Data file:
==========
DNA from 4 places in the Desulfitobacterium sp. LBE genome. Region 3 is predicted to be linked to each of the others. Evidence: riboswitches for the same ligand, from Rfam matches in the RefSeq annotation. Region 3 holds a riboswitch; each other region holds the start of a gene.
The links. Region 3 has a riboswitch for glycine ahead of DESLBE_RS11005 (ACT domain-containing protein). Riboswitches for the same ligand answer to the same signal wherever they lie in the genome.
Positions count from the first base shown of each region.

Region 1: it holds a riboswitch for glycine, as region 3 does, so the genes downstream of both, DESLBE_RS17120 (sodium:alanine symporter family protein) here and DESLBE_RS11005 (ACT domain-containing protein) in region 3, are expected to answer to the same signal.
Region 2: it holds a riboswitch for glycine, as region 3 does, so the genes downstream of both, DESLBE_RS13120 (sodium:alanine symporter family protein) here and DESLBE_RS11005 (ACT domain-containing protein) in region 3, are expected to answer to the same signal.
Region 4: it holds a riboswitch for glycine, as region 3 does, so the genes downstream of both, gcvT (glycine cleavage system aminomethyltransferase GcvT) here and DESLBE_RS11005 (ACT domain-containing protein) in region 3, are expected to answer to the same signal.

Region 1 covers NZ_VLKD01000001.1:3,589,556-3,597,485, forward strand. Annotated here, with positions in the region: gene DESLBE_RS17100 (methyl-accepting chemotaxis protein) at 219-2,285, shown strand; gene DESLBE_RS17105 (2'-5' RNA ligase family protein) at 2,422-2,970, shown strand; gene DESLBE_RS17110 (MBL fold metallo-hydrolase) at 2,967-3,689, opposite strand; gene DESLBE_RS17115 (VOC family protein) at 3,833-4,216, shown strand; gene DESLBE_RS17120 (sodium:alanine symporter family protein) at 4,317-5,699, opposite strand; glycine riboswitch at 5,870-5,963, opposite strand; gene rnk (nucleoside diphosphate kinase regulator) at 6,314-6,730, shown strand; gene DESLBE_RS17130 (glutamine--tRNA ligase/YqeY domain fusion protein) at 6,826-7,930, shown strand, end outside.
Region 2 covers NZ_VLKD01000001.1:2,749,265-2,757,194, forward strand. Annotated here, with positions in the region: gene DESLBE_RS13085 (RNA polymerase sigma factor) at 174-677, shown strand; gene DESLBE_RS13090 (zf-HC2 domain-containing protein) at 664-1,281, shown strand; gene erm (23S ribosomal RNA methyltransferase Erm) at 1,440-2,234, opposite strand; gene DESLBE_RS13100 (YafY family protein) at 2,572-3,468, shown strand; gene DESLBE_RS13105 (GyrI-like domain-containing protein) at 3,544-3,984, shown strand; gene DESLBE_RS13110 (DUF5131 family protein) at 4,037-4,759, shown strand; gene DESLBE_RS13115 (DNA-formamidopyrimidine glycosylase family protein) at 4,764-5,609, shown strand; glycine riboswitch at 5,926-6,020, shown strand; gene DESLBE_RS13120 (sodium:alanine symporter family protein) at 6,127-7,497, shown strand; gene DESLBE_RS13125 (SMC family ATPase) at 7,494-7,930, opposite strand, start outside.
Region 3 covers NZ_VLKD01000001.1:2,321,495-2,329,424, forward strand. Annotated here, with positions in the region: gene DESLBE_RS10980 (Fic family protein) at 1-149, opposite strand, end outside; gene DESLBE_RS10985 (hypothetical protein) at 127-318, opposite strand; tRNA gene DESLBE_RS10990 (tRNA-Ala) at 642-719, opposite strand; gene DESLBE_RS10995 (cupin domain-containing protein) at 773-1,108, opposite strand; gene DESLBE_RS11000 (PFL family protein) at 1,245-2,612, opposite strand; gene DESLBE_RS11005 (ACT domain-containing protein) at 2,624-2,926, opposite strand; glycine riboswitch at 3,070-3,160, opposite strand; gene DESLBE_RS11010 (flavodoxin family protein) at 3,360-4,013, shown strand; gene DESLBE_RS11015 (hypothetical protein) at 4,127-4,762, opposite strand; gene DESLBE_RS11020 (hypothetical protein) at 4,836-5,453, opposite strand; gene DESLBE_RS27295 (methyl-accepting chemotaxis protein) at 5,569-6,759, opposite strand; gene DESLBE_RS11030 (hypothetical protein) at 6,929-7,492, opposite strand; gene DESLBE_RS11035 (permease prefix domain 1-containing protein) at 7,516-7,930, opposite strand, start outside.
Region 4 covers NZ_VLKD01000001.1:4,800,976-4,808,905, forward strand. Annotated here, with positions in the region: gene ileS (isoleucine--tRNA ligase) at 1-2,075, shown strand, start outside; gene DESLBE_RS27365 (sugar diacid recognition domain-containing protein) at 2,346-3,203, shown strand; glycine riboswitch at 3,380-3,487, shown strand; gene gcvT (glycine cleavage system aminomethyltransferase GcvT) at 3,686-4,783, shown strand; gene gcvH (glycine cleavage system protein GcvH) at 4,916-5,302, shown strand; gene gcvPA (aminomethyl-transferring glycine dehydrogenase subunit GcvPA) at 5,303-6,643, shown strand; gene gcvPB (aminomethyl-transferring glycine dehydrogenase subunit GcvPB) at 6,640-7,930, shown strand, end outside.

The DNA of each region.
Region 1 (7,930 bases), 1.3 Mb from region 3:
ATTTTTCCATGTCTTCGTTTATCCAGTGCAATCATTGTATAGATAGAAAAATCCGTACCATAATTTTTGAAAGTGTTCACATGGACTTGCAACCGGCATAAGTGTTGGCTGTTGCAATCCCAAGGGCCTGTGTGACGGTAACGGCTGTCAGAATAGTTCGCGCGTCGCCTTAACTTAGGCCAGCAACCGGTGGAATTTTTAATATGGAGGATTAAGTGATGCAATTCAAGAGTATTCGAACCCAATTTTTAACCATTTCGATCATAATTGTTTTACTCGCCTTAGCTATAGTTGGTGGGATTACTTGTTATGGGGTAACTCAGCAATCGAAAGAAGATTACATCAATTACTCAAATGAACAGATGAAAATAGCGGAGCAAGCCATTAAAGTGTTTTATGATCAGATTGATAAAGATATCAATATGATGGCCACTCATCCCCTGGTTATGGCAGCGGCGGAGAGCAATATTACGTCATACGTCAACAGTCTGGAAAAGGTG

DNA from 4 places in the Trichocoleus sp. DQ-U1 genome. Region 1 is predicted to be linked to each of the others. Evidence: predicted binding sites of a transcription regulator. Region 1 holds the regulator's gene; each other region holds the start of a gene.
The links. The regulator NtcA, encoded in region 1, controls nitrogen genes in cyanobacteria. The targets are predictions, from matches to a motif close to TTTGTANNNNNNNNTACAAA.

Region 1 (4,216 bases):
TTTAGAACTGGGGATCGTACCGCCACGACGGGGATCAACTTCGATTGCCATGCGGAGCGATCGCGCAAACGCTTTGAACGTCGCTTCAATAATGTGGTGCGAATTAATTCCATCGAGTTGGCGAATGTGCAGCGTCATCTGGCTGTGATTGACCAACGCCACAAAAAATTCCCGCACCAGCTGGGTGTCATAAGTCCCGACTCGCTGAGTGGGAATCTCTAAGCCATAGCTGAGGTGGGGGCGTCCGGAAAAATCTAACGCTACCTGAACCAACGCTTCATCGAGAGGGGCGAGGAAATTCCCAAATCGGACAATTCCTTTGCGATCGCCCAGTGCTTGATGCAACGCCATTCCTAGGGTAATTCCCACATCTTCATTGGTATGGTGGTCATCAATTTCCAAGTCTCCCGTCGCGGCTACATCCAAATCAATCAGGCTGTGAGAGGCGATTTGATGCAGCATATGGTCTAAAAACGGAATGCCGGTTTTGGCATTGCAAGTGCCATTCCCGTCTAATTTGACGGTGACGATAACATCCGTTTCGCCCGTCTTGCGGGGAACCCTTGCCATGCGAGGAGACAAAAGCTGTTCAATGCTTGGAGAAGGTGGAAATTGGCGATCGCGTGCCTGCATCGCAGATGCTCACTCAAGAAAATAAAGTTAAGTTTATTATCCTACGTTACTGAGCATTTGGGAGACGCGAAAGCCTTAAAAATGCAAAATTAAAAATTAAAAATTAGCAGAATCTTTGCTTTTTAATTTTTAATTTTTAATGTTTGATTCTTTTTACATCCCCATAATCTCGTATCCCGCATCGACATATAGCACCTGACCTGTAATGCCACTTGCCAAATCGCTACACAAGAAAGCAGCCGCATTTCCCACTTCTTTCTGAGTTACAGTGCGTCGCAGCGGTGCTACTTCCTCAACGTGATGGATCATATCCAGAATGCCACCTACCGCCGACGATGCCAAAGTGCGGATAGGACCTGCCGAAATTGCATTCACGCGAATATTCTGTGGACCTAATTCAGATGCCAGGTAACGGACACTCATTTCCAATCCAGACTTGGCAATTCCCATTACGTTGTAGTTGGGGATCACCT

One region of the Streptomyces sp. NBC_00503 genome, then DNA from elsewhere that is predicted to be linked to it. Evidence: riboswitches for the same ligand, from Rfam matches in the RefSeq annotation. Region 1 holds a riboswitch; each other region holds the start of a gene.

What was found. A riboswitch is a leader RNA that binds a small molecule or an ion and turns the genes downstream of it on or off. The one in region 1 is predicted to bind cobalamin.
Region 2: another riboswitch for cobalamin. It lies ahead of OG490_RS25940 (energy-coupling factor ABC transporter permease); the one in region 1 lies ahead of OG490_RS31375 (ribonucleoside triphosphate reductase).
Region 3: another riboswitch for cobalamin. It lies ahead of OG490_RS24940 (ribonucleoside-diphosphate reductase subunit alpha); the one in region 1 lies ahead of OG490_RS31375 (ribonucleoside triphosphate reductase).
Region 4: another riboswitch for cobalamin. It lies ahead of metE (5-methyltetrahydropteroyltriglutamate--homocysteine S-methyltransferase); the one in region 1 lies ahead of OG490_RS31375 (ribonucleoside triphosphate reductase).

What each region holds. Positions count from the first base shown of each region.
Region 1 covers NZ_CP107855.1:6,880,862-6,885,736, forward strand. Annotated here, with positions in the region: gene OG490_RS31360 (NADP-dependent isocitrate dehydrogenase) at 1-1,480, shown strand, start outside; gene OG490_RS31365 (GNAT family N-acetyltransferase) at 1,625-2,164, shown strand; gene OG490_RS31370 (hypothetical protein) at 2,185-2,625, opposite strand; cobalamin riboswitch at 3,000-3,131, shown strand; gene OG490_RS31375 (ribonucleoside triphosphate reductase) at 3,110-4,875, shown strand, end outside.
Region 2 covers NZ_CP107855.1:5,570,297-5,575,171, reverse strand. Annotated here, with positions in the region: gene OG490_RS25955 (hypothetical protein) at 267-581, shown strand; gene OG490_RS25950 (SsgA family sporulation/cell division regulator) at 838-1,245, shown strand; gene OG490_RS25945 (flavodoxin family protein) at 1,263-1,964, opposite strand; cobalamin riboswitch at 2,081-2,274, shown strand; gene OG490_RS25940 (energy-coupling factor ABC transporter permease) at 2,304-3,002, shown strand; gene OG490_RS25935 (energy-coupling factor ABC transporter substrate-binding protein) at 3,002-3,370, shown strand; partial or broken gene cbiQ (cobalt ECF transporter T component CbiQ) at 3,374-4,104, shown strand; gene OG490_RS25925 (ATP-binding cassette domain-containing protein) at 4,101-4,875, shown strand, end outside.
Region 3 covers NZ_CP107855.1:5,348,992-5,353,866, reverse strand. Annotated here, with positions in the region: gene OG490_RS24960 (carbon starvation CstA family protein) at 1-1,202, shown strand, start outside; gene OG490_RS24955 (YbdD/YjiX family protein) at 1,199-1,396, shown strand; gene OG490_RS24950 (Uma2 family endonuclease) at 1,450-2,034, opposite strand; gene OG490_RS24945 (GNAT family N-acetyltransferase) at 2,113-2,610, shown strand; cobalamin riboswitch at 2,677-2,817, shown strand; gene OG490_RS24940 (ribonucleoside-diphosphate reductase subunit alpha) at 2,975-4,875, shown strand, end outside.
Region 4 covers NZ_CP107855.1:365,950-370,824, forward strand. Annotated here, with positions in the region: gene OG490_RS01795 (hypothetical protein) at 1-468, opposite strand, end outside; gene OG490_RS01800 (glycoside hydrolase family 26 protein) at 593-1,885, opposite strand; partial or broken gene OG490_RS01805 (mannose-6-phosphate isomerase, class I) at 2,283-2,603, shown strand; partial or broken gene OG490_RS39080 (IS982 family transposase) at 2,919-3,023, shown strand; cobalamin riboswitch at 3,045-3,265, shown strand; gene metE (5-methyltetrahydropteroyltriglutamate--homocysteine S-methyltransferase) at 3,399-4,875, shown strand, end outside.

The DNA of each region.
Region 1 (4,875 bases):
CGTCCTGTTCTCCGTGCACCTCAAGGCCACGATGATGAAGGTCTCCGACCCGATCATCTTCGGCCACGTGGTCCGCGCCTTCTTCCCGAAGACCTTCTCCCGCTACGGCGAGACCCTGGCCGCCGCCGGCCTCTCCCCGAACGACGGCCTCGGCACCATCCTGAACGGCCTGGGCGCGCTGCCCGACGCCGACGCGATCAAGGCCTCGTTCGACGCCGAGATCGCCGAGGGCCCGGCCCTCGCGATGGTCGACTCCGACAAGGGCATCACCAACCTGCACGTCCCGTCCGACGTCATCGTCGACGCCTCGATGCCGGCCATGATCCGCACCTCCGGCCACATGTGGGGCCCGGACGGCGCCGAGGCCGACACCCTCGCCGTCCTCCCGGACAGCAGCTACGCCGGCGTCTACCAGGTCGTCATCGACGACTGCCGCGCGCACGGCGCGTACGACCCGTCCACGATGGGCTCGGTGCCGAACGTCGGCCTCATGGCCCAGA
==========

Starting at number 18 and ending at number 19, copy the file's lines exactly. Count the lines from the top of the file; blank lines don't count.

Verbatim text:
One region of the Streptomyces sp. NBC_00503 genome, then DNA from elsewhere that is predicted to be linked to it. Evidence: riboswitches for the same ligand, from Rfam matches in the RefSeq annotation. Region 1 holds a riboswitch; each other region holds the start of a gene.

What was found. A riboswitch is a leader RNA that binds a small molecule or an ion and turns the genes downstream of it on or off. The one in region 1 is predicted to bind cobalamin.